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John Conlon

John Conlon

John Conlon

That Anthony Daly was the last Clare man to lift the Munster Cup all of 20 years ago tells its own story about Clare's curiously dismal record in their provincial Championship in the interim.

Before last year, the Banner hadn't even been in a Munster final since 2008, despite having claimed an All-Ireland title during that period.

And prior to beating Limerick in last summer's provincial semi-final, Clare had lost eight of their nine matches in the competition, stretching back to that final in '08.

So if there is a team with a much more defined cause in Thurles today, it is surely Clare.

For all that, their management have been active in shielding their players from their own history, keen to stress that this is a new Clare, even if some of the components are particularly young.

John Conlon, for instance, is in the form of his life at 29 - a one-man battering ram - while Peter Duggan's 1-42 gives him a points per game tally of over 11.

They reliance of Tony Kelly is gone and the 2013 hurler of the year is free to work his magic deeper out the field while Podge Collins is returning to top form after a less than hectic couple of seasons.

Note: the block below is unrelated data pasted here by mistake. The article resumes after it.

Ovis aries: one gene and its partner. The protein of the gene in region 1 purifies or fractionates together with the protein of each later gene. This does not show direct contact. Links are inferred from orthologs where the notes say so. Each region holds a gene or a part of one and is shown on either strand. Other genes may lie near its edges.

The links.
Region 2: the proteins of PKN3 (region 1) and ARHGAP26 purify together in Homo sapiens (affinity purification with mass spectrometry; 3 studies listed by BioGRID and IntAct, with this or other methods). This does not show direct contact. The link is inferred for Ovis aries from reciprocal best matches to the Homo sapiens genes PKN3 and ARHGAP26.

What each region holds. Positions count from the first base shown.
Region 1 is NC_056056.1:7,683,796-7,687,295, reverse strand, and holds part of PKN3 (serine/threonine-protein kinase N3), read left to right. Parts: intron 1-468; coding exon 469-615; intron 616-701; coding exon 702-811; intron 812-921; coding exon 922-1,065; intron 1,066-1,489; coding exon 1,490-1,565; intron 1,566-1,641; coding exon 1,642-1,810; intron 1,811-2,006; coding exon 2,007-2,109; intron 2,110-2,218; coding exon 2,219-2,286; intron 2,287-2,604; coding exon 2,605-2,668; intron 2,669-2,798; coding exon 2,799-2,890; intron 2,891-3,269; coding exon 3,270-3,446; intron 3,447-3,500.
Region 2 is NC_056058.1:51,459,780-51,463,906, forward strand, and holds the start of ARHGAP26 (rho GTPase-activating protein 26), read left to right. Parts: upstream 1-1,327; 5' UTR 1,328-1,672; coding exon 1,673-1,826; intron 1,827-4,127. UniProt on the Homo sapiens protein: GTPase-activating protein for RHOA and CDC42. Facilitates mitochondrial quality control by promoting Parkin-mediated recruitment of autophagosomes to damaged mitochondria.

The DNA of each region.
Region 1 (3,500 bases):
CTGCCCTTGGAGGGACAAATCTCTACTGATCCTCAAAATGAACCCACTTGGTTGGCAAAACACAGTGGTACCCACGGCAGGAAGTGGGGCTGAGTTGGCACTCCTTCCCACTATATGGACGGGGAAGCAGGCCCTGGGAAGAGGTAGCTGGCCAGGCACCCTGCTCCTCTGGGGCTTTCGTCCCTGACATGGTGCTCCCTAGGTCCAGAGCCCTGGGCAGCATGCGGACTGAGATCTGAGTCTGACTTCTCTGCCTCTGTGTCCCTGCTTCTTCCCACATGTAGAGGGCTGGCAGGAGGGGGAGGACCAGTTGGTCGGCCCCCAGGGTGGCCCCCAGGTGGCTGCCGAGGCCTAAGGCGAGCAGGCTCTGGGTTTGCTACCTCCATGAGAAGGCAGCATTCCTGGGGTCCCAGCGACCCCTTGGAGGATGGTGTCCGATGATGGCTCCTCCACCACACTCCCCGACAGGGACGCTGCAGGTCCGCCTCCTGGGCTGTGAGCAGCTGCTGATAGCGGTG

Cork have had flashes of brilliance and naivety this summer, with Darragh Fitzgibbon admitting during the week that the system they employ has a high element of risk attached.

It's an attractive style but as exemplified in the second half of their draw with Limerick, they can go through periods in games when they lack direction and leaders.

Like Clare, for all Cork's pace and neat interplay, the influence of their primary attacking ball-winner, Seamus Harnedy. is obvious.

His 1-3 against Waterford last time out was decisive.

Cork's young players have already tasted provincial success and they've played better hurling this summer, but Clare seem primed.

Odds: Clare 11/10, Draw 8/1, Cork EVS

Verdict: Clare


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